Normally, I avoid "technical women's" events like the plague. Most of them discuss either how to be a man or how to find other women and seclude themselves from the evil, gross, stinky, sex-ridden, and sometimes creepy men in their workplace (or so the impression seems to be). So far, however, most of my experiences with working with men in IT and Sound Engineering (my first love) have been positive. Then again, I'm a bit of a tomboy at heart. I make friends easier with guys than most women - no drama, no super loud high-pitch squealing and/or screaming on excitement, they get right to the point when they speak (perfect for my attention span...or lack thereof), and being logically wired, most of what they say makes sense. Men are just mentally wired differently from women. And frankly, I feel that most women take on a sort of "victimized" mentality in the technical workplace by just automatically assuming that life is out to get them because they were born a woman. Albeit, it is not easy sometimes. It's even a little overwhelming at times when your thought process is not lined up with the rest of your team (i.e. left-brainers vs. right-brainers, process-oriented vs. detailed oriented). It's really not that bad though.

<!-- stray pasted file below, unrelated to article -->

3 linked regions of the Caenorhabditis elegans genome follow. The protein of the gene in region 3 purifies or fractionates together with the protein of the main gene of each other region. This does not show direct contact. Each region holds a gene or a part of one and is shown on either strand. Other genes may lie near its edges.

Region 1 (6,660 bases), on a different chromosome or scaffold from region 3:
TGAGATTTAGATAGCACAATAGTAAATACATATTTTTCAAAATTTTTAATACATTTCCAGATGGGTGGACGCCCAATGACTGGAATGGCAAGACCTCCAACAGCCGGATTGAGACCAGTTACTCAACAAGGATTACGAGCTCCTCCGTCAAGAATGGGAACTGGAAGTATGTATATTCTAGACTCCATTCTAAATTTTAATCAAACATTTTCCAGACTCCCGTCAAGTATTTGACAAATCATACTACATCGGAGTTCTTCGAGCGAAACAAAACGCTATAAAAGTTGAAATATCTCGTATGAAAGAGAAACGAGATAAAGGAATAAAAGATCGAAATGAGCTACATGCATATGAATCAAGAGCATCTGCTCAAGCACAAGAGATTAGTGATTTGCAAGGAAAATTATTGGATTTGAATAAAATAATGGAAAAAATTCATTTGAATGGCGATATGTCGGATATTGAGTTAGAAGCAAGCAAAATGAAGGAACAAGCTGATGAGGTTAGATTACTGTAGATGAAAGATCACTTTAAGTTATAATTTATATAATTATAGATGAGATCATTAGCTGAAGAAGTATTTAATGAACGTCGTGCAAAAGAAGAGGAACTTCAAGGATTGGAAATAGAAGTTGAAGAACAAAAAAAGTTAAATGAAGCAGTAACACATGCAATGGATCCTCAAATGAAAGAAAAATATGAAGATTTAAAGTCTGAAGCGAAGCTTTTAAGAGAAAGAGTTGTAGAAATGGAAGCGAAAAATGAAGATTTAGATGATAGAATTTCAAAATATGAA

Needless to say, this women's luncheon was quite good (as was the food, though I'm pretty sure my table was served last). I enjoyed the panelists who were speaking. They gave good advice to those of us who had questions about working in the industry from how to deal with male family members who are not supportive to how to get the men at work to take us seriously. There was one question that I had that never got answered however, one of etiquette: I've never had so much problem working with men as I have dealing with their significant others. For instance, when I started working at the Help Desk, my manager's wife (who is also IT, but different department) gave me the evil eye for the first several weeks. It seems that after I became engaged, she's a great deal more friendly to me now. I've come across this before in the work place. I can't help it - I'm just naturally friendly. It seems that the best anecdote is communication. While there are still some women who are just naturally jealous, it usually at least helps to try to talk to the girl more than the guy while in the presence of both of them. I know I'm not alone though. When I told all the ladies at my table about this, they all were like, "Hey, that's my problem too! I thought I was the only one who dealt with that!" I'm glad to know I'm not the only one with that problem.
If you're a guy, how do you suggest you deal with this? If you're a girl, how do you deal with this? I'm interested in contrasting opinions.
'Til next time.